Crocodiles | Endless Flowers
San Diegan five-piece Crocodiles have been together since 2008, churning out two impressive noise-pop albums in two years in 2009 – Summer of Hate – and 2012 – Sleep Forever. While both were good, Endless Flowers marks the first time that Crocodiles sharpen their teeth and produce something with real bite. There is no seismic shift in sound behind this, or studio trickery courtesy of a wunder-producer, but the simple feat of writing sharper melodies, crisper harmonies and, to put it plainly, just far better songs.
The scuzzy bubblegum of the opening title track sets the tone for an album that, while indebted to The Strokes and the garage rock elite, offers much of its own personality. The vocal fuzz applied to Brandon Welchez’s microphone may be straight out of the how-to-make-cool-songs-sound-cooler handbook but the melodies his voice grapples with are uniquely strong. When he sings the opening line of the record, “I’ve waited here…on this crooked staircase with this melody” you get the impression that these are songs, and indeed melodies, that have been waited on and then meticulously honed until they are thoroughbreds. The most impressive part of it all is that the group deliver them as though they’re boxfresh.
The sugary pop of ‘No Black Clouds For Dee Dee’ recalls Weezer at their more saccharine, a tip-toeing bassline underpinning whirling synth and a slack melody, while the fist-pumping pomp stomp of the following ‘Electric Death Song’ ensures that Endless Flowers is an album that gallops out of the gate and rarely lets up. In fact, the album only lets up for the plodding Oasis-meets-The-Jesus-And-Mary-Chain of ‘Hung Up On A Flower’ and it is by far the weakest song here – it is the only weak song here – and proves that Crocodiles work best when they keep the tempo up and the songs truly fizz. That it is followed by two minutes of feedback and droning German language which acts as the introduction to ‘My Surfing Lucifer’ marks out the seven minutes of this recort that isn’t inch perfect. When it does begin after its lengthened inaugeration the track is a bounding puppy of a song, so pleased to lick your face after what has come before it.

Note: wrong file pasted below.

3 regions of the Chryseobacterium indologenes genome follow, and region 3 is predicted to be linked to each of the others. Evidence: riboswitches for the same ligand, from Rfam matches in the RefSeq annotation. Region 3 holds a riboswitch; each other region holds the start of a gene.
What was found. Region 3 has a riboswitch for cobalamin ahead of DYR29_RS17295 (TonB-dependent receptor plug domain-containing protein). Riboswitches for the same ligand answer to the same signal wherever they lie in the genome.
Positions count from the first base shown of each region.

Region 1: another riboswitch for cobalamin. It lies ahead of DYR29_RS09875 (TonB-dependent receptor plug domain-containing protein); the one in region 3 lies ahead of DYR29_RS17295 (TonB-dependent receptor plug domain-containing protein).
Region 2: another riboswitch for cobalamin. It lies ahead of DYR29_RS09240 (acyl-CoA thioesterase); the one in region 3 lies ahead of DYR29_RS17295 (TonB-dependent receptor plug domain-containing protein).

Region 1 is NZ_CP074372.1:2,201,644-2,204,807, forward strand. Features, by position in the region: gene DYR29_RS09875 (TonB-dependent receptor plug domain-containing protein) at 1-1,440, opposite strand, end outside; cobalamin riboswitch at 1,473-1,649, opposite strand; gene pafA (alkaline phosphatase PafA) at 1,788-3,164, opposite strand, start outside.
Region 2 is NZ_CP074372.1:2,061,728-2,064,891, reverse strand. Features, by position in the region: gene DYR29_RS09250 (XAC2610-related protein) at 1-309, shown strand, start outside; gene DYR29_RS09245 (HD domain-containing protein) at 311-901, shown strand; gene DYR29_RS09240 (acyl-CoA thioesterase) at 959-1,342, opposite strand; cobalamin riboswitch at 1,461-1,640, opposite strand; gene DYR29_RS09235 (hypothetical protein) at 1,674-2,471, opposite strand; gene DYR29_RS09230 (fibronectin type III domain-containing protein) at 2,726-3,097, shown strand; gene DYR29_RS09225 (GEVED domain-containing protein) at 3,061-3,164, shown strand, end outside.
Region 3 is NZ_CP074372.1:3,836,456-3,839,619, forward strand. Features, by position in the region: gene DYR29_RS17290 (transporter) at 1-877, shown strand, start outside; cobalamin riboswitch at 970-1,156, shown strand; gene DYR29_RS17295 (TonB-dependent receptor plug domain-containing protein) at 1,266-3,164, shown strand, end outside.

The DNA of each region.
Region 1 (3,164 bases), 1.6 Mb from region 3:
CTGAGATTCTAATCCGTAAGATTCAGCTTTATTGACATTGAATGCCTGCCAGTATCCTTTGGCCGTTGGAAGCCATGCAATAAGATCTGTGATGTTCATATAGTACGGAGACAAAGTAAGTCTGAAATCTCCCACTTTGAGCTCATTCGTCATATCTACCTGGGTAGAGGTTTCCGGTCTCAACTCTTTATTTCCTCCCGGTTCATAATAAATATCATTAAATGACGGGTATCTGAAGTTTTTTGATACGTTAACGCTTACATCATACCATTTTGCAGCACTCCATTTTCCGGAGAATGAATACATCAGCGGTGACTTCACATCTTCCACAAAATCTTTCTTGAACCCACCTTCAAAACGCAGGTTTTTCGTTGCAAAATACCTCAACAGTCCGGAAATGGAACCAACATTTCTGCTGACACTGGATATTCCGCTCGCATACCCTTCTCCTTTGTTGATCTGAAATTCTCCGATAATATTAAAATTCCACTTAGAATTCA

Crocodiles may never graduate into the big league of the indie scene, their place on the outskirts almost heightens the joy at discovering such a colossal record. At a time where genuinely great guitar records are rather thin on the ground you can be damn sure that Endless Flowers deserves to be recognised as one of the best of the best. For it’s not just a great gutiar record, it’s a great record fullstop.